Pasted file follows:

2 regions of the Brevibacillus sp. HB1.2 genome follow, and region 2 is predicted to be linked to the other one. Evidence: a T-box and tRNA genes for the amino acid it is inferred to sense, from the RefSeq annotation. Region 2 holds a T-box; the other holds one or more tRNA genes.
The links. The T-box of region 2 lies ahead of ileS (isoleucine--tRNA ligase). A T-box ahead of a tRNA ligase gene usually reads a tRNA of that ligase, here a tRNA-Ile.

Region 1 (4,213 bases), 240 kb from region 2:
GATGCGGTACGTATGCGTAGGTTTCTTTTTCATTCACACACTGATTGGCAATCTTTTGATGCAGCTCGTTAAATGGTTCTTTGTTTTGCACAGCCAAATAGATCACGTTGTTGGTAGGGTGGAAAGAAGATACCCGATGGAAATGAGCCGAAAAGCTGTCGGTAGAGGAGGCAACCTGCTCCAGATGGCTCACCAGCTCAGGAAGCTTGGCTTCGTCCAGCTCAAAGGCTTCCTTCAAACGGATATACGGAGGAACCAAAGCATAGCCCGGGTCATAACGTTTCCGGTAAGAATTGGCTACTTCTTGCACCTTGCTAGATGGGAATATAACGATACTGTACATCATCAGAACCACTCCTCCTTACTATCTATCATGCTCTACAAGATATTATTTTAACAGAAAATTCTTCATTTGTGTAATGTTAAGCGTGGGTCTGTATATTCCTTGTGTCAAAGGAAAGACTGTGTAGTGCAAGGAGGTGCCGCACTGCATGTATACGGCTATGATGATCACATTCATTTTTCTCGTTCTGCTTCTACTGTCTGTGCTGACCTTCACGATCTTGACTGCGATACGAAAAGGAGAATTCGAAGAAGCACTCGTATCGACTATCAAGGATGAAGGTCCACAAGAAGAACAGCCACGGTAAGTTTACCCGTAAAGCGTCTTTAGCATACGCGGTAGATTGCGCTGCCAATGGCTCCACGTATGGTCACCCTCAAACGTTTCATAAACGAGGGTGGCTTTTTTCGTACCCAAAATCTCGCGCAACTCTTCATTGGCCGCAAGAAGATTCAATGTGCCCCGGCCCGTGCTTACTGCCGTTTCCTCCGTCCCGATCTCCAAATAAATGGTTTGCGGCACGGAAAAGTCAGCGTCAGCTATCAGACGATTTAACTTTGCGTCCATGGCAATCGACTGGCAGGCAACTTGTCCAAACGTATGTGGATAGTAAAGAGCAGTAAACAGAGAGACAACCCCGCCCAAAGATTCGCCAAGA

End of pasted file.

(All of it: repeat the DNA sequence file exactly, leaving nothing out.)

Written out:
2 regions of the Brevibacillus sp. HB1.2 genome follow, and region 2 is predicted to be linked to the other one. Evidence: a T-box and tRNA genes for the amino acid it is inferred to sense, from the RefSeq annotation. Region 2 holds a T-box; the other holds one or more tRNA genes.
The links. The T-box of region 2 lies ahead of ileS (isoleucine--tRNA ligase). A T-box ahead of a tRNA ligase gene usually reads a tRNA of that ligase, here a tRNA-Ile.

Region 1 (4,213 bases), 240 kb from region 2:
GATGCGGTACGTATGCGTAGGTTTCTTTTTCATTCACACACTGATTGGCAATCTTTTGATGCAGCTCGTTAAATGGTTCTTTGTTTTGCACAGCCAAATAGATCACGTTGTTGGTAGGGTGGAAAGAAGATACCCGATGGAAATGAGCCGAAAAGCTGTCGGTAGAGGAGGCAACCTGCTCCAGATGGCTCACCAGCTCAGGAAGCTTGGCTTCGTCCAGCTCAAAGGCTTCCTTCAAACGGATATACGGAGGAACCAAAGCATAGCCCGGGTCATAACGTTTCCGGTAAGAATTGGCTACTTCTTGCACCTTGCTAGATGGGAATATAACGATACTGTACATCATCAGAACCACTCCTCCTTACTATCTATCATGCTCTACAAGATATTATTTTAACAGAAAATTCTTCATTTGTGTAATGTTAAGCGTGGGTCTGTATATTCCTTGTGTCAAAGGAAAGACTGTGTAGTGCAAGGAGGTGCCGCACTGCATGTATACGGCTATGATGATCACATTCATTTTTCTCGTTCTGCTTCTACTGTCTGTGCTGACCTTCACGATCTTGACTGCGATACGAAAAGGAGAATTCGAAGAAGCACTCGTATCGACTATCAAGGATGAAGGTCCACAAGAAGAACAGCCACGGTAAGTTTACCCGTAAAGCGTCTTTAGCATACGCGGTAGATTGCGCTGCCAATGGCTCCACGTATGGTCACCCTCAAACGTTTCATAAACGAGGGTGGCTTTTTTCGTACCCAAAATCTCGCGCAACTCTTCATTGGCCGCAAGAAGATTCAATGTGCCCCGGCCCGTGCTTACTGCCGTTTCCTCCGTCCCGATCTCCAAATAAATGGTTTGCGGCACGGAAAAGTCAGCGTCAGCTATCAGACGATTTAACTTTGCGTCCATGGCAATCGACTGGCAGGCAACTTGTCCAAACGTATGTGGATAGTAAAGAGCAGTAAACAGAGAGACAACCCCGCCCAAAGATTCGCCAAGA